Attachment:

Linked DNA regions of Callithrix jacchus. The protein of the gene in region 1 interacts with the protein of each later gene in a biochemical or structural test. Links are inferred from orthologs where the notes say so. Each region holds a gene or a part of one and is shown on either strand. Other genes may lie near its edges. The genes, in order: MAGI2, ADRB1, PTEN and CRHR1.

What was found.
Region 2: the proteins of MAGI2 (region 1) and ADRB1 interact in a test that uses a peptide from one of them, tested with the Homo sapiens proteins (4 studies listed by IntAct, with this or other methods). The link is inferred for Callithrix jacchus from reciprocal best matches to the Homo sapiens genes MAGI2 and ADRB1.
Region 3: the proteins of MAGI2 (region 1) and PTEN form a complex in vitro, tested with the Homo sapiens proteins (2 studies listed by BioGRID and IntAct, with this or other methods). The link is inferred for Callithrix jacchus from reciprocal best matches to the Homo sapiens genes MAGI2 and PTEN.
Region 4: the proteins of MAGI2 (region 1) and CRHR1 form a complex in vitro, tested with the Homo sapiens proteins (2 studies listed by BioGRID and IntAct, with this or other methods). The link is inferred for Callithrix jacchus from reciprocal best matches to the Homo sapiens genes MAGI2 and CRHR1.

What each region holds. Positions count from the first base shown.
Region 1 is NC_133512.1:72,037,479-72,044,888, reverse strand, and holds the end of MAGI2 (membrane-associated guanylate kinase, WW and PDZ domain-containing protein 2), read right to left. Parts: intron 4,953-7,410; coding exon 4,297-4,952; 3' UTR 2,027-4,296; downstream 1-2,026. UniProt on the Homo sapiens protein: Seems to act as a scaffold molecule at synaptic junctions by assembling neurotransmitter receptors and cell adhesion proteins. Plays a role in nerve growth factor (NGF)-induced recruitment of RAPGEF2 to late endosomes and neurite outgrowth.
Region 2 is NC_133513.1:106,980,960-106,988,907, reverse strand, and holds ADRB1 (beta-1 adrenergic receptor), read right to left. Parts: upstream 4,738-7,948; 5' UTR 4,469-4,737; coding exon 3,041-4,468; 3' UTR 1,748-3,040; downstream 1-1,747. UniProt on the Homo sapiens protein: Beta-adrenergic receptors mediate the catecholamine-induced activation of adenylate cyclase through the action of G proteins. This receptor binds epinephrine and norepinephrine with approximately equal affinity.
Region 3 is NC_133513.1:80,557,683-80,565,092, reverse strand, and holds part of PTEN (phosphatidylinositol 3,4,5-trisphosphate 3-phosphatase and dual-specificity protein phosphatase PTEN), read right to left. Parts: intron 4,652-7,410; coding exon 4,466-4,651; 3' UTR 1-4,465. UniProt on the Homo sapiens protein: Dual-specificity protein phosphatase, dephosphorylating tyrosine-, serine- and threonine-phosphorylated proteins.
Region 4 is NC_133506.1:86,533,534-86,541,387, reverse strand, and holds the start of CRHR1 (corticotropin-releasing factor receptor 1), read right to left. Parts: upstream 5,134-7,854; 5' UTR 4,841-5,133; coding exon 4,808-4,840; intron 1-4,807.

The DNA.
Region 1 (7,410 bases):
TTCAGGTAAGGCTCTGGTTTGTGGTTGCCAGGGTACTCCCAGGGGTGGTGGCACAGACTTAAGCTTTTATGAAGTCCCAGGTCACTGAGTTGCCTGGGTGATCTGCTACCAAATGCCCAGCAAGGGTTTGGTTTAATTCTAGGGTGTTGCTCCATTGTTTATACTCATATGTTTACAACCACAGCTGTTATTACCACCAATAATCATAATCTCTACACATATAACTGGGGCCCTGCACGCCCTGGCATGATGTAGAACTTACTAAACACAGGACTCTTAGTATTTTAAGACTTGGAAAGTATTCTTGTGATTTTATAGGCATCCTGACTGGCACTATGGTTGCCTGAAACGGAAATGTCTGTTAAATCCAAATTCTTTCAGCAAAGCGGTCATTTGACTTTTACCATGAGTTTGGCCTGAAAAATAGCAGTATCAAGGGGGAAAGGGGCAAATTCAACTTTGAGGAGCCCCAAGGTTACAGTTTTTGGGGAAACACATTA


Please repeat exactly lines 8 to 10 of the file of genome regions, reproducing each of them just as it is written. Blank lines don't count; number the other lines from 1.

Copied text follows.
Region 2 is NC_133513.1:106,980,960-106,988,907, reverse strand, and holds ADRB1 (beta-1 adrenergic receptor), read right to left. Parts: upstream 4,738-7,948; 5' UTR 4,469-4,737; coding exon 3,041-4,468; 3' UTR 1,748-3,040; downstream 1-1,747. UniProt on the Homo sapiens protein: Beta-adrenergic receptors mediate the catecholamine-induced activation of adenylate cyclase through the action of G proteins. This receptor binds epinephrine and norepinephrine with approximately equal affinity.
Region 3 is NC_133513.1:80,557,683-80,565,092, reverse strand, and holds part of PTEN (phosphatidylinositol 3,4,5-trisphosphate 3-phosphatase and dual-specificity protein phosphatase PTEN), read right to left. Parts: intron 4,652-7,410; coding exon 4,466-4,651; 3' UTR 1-4,465. UniProt on the Homo sapiens protein: Dual-specificity protein phosphatase, dephosphorylating tyrosine-, serine- and threonine-phosphorylated proteins.
Region 4 is NC_133506.1:86,533,534-86,541,387, reverse strand, and holds the start of CRHR1 (corticotropin-releasing factor receptor 1), read right to left. Parts: upstream 5,134-7,854; 5' UTR 4,841-5,133; coding exon 4,808-4,840; intron 1-4,807.